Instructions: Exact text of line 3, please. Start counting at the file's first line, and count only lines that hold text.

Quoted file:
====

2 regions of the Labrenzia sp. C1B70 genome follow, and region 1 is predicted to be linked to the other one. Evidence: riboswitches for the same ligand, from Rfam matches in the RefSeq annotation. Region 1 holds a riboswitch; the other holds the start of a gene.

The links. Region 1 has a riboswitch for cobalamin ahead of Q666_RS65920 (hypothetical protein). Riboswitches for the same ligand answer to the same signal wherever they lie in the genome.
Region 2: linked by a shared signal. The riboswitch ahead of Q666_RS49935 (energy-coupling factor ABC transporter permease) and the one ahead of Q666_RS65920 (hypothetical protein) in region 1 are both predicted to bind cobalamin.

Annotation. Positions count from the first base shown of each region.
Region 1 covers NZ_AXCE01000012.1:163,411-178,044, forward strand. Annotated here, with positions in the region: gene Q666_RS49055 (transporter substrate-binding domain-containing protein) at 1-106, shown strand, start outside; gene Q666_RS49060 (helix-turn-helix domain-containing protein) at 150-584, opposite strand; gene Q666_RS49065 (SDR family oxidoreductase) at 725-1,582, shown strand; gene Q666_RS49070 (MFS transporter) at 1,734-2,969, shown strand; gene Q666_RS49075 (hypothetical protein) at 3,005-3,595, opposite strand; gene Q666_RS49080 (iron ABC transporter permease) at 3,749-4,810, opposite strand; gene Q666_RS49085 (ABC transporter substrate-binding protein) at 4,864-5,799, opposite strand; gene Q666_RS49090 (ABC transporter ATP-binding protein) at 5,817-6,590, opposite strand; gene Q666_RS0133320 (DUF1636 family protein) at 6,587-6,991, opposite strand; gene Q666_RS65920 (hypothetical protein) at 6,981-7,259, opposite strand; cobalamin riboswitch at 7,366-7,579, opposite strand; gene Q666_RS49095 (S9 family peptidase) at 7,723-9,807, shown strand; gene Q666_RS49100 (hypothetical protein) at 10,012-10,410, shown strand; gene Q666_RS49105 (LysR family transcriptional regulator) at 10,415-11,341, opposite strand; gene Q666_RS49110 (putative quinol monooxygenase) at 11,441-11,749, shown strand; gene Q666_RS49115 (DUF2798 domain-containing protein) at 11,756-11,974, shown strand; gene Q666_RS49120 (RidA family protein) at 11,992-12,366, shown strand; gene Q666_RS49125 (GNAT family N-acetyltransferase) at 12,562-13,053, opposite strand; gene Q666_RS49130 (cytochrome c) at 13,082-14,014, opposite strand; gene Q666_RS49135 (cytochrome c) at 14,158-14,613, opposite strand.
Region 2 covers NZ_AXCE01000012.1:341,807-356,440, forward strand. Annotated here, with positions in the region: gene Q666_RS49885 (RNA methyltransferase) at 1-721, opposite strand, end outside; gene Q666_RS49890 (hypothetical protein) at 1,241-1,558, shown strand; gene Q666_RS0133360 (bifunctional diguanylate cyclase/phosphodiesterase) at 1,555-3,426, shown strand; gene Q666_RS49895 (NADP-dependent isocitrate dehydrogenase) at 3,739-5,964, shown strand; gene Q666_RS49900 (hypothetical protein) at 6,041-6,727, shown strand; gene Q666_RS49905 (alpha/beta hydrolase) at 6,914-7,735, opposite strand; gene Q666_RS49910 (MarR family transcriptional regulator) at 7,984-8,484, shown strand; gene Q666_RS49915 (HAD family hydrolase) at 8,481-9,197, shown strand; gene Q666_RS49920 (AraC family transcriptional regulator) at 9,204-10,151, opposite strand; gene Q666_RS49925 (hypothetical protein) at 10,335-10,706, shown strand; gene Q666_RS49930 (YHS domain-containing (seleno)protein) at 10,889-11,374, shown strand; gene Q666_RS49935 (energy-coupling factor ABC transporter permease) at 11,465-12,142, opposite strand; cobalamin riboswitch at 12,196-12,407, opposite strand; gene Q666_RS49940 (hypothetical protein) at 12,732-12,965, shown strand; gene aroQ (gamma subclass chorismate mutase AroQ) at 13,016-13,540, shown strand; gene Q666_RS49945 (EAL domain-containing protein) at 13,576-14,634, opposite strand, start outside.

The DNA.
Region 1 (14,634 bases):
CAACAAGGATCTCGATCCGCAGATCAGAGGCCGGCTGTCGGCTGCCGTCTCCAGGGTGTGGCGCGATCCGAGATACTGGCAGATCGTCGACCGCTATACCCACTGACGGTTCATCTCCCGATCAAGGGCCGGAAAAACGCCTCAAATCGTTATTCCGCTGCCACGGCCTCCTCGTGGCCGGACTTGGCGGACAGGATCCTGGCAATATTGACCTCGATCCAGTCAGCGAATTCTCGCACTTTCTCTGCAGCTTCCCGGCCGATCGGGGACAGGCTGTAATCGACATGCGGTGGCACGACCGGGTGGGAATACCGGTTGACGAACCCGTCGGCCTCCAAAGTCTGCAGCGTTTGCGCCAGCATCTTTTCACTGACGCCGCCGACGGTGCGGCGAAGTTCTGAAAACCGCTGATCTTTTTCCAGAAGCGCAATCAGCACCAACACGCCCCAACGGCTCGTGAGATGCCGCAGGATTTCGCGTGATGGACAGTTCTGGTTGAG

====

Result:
Region 2: linked by a shared signal. The riboswitch ahead of Q666_RS49935 (energy-coupling factor ABC transporter permease) and the one ahead of Q666_RS65920 (hypothetical protein) in region 1 are both predicted to bind cobalamin.